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387 Inspiring Quotes by Thomas Carlyle

  • Last updated Jun 28 2021

Welcome to our collection of quotes by Thomas Carlyle.

Wikipedia Summary for Thomas Carlyle

Thomas Carlyle (4 December 1795 – 5 February 1881) was a Scottish historian, satirical writer, essayist, translator, philosopher, mathematician, and teacher. In his book On Heroes, Hero-Worship, and The Heroic in History (1841), he argued that the actions of the "Great Man" play a key role in history, claiming that "the history of the world is but the biography of great men". Other major works include The French Revolution: A History, 3 vols (1837) and The History of Friedrich II of Prussia, Called Frederick the Great, 6 vols (1858–65).

His 1837 history of The French Revolution was the inspiration for Charles Dickens' 1859 novel A Tale of Two Cities, and remains popular today. Carlyle's 1836 Sartor Resartus is a notable philosophical novel.

A noted polemicist, Carlyle coined the term "the dismal science" for economics, in his essay "Occasional Discourse on the Negro Question", which satirically advocated for the reintroduction of slavery to the West Indies to highlight his perceived hypocrisy of British abolitionists' indifference to domestic child-labour and slave-like working conditions in contemporary factories. He also wrote articles for the Edinburgh Encyclopaedia.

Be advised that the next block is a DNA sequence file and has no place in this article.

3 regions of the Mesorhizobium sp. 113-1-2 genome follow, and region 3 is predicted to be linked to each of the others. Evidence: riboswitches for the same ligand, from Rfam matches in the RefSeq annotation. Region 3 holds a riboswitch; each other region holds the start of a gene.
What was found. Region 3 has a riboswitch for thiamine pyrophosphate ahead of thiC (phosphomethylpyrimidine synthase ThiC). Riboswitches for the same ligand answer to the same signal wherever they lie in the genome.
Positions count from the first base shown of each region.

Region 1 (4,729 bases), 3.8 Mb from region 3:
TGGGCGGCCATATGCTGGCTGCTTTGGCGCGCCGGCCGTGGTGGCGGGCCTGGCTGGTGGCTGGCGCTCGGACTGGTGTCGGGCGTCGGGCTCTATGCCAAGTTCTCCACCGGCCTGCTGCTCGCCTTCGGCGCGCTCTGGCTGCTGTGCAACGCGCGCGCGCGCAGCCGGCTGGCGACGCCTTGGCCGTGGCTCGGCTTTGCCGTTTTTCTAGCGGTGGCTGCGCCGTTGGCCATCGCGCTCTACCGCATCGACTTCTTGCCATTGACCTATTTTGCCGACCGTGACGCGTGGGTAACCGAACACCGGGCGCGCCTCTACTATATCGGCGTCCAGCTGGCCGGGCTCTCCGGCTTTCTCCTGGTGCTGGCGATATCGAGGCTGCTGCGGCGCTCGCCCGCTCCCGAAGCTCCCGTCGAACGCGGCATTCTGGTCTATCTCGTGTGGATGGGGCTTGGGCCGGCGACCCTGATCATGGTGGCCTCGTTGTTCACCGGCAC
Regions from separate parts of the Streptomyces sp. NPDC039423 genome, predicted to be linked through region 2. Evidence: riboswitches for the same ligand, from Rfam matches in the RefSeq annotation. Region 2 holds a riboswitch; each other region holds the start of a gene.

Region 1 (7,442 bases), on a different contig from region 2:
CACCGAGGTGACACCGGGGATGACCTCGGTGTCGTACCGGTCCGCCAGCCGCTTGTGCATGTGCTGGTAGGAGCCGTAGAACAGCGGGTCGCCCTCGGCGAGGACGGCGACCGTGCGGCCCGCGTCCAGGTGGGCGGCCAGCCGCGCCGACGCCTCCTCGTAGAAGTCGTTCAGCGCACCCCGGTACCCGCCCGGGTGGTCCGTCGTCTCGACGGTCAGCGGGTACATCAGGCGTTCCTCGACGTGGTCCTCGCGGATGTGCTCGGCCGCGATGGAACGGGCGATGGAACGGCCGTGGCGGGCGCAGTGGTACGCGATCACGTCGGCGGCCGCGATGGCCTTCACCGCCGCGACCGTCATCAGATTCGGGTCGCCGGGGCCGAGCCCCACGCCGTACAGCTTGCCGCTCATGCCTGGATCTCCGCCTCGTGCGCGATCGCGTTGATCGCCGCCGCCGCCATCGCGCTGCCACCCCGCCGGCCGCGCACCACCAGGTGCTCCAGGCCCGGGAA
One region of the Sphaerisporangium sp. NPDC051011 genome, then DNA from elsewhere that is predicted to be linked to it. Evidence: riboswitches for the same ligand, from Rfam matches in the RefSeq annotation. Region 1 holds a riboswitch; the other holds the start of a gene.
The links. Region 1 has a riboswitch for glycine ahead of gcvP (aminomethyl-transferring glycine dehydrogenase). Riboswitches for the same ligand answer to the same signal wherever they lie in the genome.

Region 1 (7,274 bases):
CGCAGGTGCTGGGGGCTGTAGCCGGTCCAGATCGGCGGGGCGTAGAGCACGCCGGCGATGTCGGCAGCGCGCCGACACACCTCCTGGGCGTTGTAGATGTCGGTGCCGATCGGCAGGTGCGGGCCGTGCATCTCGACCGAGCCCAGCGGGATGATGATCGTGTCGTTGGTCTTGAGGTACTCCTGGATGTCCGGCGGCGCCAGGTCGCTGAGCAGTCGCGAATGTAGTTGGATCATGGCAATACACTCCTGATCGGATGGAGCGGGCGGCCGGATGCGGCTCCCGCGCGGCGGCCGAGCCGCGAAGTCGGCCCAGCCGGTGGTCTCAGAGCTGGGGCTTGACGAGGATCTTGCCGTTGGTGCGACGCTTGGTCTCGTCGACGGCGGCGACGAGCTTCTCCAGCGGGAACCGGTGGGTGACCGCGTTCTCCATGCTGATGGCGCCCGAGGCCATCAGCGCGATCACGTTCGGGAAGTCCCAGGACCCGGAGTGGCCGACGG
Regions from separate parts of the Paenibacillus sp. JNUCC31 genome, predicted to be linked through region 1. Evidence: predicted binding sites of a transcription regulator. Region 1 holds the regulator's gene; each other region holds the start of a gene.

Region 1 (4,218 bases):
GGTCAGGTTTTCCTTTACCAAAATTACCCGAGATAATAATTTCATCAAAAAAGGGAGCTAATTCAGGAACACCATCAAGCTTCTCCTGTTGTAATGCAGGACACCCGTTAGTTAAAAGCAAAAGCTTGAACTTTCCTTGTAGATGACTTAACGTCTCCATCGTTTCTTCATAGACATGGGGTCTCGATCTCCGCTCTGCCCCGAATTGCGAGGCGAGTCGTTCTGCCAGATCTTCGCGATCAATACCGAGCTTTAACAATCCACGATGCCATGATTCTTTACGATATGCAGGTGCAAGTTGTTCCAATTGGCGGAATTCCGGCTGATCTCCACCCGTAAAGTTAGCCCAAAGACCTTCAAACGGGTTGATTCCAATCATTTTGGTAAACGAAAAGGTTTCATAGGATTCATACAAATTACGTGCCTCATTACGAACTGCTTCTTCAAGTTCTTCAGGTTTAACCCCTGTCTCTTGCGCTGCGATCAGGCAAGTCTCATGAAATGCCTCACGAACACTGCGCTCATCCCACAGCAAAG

Carlyle had once lost his faith in Christianity while attending the University of Edinburgh, later adopting a form deism or "restatement" of Christianity, according to Charles Frederick Harrald "a Calvinist without the theology".

In mathematics, he is known for the Carlyle circle, a method used in quadratic equations and for developing ruler-and-compass constructions of regular polygons.

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Longer Version:

A man with a half volition goes backwards and forwards, and makes no way on the smoothest road; a man with a whole volition advances on the roughest, and will reach his purpose, if there be even a little worthiness in it. The man without a purpose is like a ship without a rudder - a waif, a nothing, a no man. Have a purpose in life and having it, throw such strength of mind and muscle into your work as God has given you.


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Longer Version:

Skepticism, as I said, is not intellectual only; it is moral also; a chronic atrophy and disease of the whole soul. A man lives by believing something; not by debating and arguing about many things. A sad case for him when all that he can manage to believe is something he can button in his pocket, and with one or the other organ eat and digest! Lower than that he will not get.



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Longer Version:

Conviction never so excellent, is worthless until it coverts itself into conduct.


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